Wednesday, July 26, 2017

Military Ban

From the BBC:
"Trump: Transgender people 'can't serve' in US military"

US President Donald Trump says transgender people cannot serve in "any capacity" in the military.  He tweeted that he had consulted with military experts and cited "tremendous medical costs and disruption".  The Obama administration decided last year to allow transgender people to serve openly in the military.  But in June, Defence Secretary James Mattis agreed to a six-month delay in the recruitment of transgender people.   As is often the case, the announcement came in a series of tweets.  Mr Trump said: "After consultation with my Generals and military experts, please be advised that the United States Government will not accept or allow transgender individuals to serve in any capacity in the U.S. Military.  "Our military must be focused on decisive and overwhelming victory and cannot be burdened with the tremendous medical costs and disruption that transgender in the military would entail." But the measure will not go into effect immediately, as spokesperson Sarah Sanders told reporters at a White House press briefing. The implementation policy has to be worked out, she said when asked if troops on battlefields would be immediately sent back to the United States.  This was "a military decision" said Mrs Sanders, adding that it is "not meant to be anything more than that".  The timing of this transgender ban is almost as interesting as the move itself.  Why now? With the Trump administration being buffeted by the Jeff Sessions political death watch, the ongoing multi-prong investigation into the Trump campaign, the healthcare drama in the Senate and the impending Russian sanctions bill, perhaps the administration decided this was a good time to change the subject and rally conservative forces to his side. Republicans have long used cultural issues as a wedge to divide Democrats and energise evangelicals. As one White House insider acknowledged, this is straight out of that playbook. While Mr Trump campaigned as sympathetic to LGBT rights, he needs the traditional religious conservatives to stay loyal to him now, more than ever.  Or perhaps, as Politico is reporting, the White House sought to resolve an intraparty dispute that threatened passage of a key military spending bill in the House of Representatives. That the president chose to do so suddenly, with little advanced notice, would not be out of the ordinary for this administration. The president's action will create a furore among liberals and the media commentators whose disdain for the current administration is not a new development. This is a fight the White House will welcome.  The independent Rand Corporation estimated in 2016 that about 4,000 US active-duty and reserve service members are transgender, although some campaigners put the figure higher than 10,000.  Rand also predicted that the inclusion of transgender people in the military would cause a 0.13% increase in healthcare spending (approximately $8.4m). A Military Times analysis found that the Department of Defense spends five times that figure just on erectile dysfunction drug Viagara alone. The Obama administration's move to allow transgender people in the military to serve openly was announced in June 2016 by then Defence Secretary Ash Carter.   The policy included a provision for the military to provide medical help for service members wanting to change gender.  Transgender people would be permitted to join the services, so long as they could demonstrate they had been stable in their new gender for at least 18 months. This was meant to come into effect on 1 July 2017 but the Trump administration delayed it by a further six months. The Pentagon said the five branches of the military needed more time to "review their accession plans and provide input on the impact to the readiness and lethality of our forces". While Mr Trump's decision concerns transgender military personnel, the US military's ban on openly gay and lesbian servicemen and women - known as "Don't ask don't tell" - was lifted in 2011.   LGBTQ campaign group, GLAAD, called Mr Trump's move "a direct attack on transgender Americans".  Chairman of the Senate Armed Services Committee, Republican John McCain, said major policy announcements should not be made via Twitter.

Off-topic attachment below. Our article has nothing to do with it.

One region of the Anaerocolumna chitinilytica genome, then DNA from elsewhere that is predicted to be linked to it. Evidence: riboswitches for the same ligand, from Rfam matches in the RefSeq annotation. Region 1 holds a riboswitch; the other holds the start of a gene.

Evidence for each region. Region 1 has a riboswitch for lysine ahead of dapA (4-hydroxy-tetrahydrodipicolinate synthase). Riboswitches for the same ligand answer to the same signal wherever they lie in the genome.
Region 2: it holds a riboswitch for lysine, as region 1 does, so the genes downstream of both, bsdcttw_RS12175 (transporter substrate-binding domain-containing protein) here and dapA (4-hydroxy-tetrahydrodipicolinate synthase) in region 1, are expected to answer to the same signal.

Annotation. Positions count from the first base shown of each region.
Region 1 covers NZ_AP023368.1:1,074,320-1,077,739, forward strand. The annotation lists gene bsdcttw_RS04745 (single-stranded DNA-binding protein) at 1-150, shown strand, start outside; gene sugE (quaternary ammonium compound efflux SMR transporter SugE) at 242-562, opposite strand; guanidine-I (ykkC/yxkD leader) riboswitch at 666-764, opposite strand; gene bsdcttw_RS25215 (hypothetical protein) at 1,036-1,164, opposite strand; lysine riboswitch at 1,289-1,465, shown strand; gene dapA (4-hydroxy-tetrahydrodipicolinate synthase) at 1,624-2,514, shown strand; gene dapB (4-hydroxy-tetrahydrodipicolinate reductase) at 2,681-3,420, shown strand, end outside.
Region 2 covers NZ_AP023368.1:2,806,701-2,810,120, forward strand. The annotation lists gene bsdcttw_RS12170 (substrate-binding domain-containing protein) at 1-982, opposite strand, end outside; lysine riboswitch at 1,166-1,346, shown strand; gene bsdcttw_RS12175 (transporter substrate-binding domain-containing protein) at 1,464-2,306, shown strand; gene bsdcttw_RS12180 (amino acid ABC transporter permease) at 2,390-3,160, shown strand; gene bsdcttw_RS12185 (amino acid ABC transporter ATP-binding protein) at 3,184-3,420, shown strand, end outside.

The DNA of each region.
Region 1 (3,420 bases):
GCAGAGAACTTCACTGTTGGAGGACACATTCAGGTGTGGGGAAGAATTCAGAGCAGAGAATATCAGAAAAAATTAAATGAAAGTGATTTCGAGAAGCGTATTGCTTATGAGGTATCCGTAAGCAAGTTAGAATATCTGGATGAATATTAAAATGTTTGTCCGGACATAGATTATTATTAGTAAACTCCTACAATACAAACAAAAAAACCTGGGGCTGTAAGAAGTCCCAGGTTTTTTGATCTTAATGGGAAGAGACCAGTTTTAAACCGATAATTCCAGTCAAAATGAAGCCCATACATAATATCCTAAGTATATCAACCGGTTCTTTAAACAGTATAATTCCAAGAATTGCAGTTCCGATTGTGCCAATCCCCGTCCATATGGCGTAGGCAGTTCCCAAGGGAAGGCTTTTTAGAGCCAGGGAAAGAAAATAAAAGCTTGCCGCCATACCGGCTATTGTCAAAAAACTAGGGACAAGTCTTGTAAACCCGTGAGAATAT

^ I have no issue with a person who was born a man and has gender-reassignment surgery to officially become a woman (or a person born a woman and has gender-reassignment surgery to officially become a man) to serve in the military. I don't think a man who decides to act like a woman (or a woman who decides to act like a man) should be allowed to serve. There are only two genders: male and female. The only way you can change that is through gender-reassignment surgery. If I put on a dress and use the female bathroom that doesn't make me a woman. It makes me a man who wears dresses and uses the female bathroom (when I should be using the male bathroom.) If I decided to have gender-reassignment surgery than I would be a person born a man who officially became a woman and thus should be treated as a woman. Since woman are now officially allowed into combat in the US military then I (as a woman) would be allowed to serve in the military. If you aren't going to make the full commitment to something then why should the US Government or the US Military? The full commitment in this instance is gender-reassignment surgery. I don't agree with many things that Trump is doing, but I do agree with this (as long as it allows those people who have gender-assignment surgery to serve.) I've heard some reports say that they can and some say that they can't so will have to keep up on that. ^


http://www.bbc.com/news/world-us-canada-40729996

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